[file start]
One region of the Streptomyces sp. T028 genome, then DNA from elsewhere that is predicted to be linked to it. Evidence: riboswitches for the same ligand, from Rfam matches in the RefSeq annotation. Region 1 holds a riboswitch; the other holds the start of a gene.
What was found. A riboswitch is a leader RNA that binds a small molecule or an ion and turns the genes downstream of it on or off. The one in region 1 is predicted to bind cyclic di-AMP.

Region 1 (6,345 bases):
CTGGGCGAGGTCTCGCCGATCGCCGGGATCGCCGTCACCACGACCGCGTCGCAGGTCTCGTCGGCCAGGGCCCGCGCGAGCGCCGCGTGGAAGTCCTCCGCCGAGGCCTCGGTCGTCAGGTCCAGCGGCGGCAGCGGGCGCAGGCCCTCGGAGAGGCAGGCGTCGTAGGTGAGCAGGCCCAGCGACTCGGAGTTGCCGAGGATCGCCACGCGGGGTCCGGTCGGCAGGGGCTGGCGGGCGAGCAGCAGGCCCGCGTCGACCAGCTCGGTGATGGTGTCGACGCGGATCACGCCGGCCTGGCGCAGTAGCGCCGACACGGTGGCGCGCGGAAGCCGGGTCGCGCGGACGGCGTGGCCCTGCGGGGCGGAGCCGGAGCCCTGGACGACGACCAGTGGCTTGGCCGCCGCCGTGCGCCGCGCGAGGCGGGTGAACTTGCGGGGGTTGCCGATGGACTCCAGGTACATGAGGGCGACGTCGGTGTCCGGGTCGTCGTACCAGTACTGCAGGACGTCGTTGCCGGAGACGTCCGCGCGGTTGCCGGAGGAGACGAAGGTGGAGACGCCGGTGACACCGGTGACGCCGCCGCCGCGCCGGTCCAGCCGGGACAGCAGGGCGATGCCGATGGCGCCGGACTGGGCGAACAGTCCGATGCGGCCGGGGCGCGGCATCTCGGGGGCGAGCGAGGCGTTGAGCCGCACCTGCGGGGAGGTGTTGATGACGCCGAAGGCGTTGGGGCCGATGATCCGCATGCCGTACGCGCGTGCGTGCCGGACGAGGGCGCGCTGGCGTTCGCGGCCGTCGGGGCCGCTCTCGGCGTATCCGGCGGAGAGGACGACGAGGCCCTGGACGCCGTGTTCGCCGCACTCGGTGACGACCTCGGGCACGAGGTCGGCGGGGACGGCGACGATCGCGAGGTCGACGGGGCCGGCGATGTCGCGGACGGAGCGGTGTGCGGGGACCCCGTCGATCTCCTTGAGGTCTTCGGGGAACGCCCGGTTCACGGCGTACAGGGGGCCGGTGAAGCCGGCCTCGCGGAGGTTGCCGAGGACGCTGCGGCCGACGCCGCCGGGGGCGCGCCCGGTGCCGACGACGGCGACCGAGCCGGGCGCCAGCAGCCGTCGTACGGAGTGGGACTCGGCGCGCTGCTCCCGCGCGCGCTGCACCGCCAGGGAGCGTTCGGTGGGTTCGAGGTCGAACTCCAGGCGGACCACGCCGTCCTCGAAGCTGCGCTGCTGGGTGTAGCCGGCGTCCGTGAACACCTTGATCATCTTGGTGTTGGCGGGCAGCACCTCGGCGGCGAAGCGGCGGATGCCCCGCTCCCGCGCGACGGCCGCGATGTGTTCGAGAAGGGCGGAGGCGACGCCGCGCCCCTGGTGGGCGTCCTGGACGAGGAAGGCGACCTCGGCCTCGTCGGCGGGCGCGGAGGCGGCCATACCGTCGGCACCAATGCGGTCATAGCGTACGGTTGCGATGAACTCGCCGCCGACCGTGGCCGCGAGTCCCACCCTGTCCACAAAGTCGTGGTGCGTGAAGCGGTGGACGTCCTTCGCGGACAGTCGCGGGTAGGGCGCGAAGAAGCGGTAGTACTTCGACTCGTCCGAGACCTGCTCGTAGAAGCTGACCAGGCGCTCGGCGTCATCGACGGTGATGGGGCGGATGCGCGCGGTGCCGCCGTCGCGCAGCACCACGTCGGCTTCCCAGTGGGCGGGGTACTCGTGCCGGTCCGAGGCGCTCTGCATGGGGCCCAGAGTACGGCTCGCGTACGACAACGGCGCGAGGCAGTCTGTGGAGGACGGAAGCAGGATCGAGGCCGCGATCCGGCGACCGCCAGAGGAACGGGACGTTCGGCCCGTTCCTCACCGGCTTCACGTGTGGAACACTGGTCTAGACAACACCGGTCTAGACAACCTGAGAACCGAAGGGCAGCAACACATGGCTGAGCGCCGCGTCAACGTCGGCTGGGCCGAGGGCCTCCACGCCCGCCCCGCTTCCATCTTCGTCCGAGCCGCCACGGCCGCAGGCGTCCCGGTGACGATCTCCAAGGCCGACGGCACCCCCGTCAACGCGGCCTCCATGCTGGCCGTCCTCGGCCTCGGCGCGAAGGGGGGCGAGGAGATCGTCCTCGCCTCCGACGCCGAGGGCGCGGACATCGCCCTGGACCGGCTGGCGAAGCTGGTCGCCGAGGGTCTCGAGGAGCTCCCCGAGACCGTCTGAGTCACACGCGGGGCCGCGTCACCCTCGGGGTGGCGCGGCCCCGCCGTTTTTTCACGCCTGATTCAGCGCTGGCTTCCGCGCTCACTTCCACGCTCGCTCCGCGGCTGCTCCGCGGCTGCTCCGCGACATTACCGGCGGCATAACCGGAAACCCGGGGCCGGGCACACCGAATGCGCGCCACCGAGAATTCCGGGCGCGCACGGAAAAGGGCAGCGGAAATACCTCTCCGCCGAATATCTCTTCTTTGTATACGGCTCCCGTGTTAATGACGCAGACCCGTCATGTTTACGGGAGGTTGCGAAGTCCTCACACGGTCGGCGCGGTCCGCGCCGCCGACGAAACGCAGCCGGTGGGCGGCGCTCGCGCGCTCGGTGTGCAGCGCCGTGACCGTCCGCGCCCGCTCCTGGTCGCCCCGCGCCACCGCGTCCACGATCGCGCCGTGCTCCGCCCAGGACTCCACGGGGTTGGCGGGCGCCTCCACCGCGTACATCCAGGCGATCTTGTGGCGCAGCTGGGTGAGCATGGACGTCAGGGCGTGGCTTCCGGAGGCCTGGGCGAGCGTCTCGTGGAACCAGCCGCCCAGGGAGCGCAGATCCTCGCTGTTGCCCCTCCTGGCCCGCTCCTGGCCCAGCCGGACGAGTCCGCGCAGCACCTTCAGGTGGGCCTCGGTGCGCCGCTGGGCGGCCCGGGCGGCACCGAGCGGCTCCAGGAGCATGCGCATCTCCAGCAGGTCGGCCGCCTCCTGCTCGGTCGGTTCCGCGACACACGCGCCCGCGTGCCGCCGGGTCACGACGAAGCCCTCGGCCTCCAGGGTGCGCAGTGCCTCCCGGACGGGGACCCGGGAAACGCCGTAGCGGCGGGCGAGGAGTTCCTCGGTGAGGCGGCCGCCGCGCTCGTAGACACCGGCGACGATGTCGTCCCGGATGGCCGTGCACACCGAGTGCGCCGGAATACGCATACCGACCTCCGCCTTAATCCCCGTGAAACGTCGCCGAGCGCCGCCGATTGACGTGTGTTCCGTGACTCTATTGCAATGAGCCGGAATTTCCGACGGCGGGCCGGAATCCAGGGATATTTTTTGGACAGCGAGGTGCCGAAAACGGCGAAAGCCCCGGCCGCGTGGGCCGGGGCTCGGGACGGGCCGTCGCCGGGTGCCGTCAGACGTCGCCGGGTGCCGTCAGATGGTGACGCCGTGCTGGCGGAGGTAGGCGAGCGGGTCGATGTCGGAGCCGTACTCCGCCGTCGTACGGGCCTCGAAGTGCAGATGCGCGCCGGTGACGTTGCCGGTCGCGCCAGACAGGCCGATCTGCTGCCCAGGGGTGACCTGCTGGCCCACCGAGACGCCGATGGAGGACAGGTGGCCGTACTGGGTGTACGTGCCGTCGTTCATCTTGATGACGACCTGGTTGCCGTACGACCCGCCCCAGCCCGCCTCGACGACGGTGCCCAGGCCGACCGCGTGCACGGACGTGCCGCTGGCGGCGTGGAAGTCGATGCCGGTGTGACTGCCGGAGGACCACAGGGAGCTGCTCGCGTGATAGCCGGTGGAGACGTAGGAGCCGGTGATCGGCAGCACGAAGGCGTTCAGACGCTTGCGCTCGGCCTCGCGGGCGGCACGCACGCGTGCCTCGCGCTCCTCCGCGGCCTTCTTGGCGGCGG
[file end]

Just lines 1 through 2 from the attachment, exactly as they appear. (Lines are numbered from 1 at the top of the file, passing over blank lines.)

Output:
One region of the Streptomyces sp. T028 genome, then DNA from elsewhere that is predicted to be linked to it. Evidence: riboswitches for the same ligand, from Rfam matches in the RefSeq annotation. Region 1 holds a riboswitch; the other holds the start of a gene.
What was found. A riboswitch is a leader RNA that binds a small molecule or an ion and turns the genes downstream of it on or off. The one in region 1 is predicted to bind cyclic di-AMP.